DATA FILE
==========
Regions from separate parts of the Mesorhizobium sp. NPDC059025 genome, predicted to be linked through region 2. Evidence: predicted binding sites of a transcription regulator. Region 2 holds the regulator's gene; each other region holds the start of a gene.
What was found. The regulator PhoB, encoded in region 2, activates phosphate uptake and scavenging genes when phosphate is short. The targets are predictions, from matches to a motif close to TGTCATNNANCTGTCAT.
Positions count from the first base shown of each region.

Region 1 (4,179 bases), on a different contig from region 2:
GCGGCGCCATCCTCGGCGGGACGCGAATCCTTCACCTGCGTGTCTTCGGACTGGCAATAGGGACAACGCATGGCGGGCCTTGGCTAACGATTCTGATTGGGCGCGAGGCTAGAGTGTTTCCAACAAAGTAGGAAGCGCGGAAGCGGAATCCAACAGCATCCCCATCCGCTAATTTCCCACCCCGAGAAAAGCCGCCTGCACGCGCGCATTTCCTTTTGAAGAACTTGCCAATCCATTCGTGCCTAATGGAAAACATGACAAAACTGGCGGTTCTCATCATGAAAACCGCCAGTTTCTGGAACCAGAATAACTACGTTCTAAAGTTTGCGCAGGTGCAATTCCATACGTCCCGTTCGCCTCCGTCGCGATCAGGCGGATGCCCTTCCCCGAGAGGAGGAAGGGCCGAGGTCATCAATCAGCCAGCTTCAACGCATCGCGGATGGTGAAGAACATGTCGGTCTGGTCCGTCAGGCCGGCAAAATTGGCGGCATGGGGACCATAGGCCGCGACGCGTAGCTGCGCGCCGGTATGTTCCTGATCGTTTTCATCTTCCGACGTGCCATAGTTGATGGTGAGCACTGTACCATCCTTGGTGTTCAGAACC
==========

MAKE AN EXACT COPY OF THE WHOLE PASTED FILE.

Regions from separate parts of the Mesorhizobium sp. NPDC059025 genome, predicted to be linked through region 2. Evidence: predicted binding sites of a transcription regulator. Region 2 holds the regulator's gene; each other region holds the start of a gene.
What was found. The regulator PhoB, encoded in region 2, activates phosphate uptake and scavenging genes when phosphate is short. The targets are predictions, from matches to a motif close to TGTCATNNANCTGTCAT.
Positions count from the first base shown of each region.

Region 1 (4,179 bases), on a different contig from region 2:
GCGGCGCCATCCTCGGCGGGACGCGAATCCTTCACCTGCGTGTCTTCGGACTGGCAATAGGGACAACGCATGGCGGGCCTTGGCTAACGATTCTGATTGGGCGCGAGGCTAGAGTGTTTCCAACAAAGTAGGAAGCGCGGAAGCGGAATCCAACAGCATCCCCATCCGCTAATTTCCCACCCCGAGAAAAGCCGCCTGCACGCGCGCATTTCCTTTTGAAGAACTTGCCAATCCATTCGTGCCTAATGGAAAACATGACAAAACTGGCGGTTCTCATCATGAAAACCGCCAGTTTCTGGAACCAGAATAACTACGTTCTAAAGTTTGCGCAGGTGCAATTCCATACGTCCCGTTCGCCTCCGTCGCGATCAGGCGGATGCCCTTCCCCGAGAGGAGGAAGGGCCGAGGTCATCAATCAGCCAGCTTCAACGCATCGCGGATGGTGAAGAACATGTCGGTCTGGTCCGTCAGGCCGGCAAAATTGGCGGCATGGGGACCATAGGCCGCGACGCGTAGCTGCGCGCCGGTATGTTCCTGATCGTTTTCATCTTCCGACGTGCCATAGTTGATGGTGAGCACTGTACCATCCTTGGTGTTCAGAACC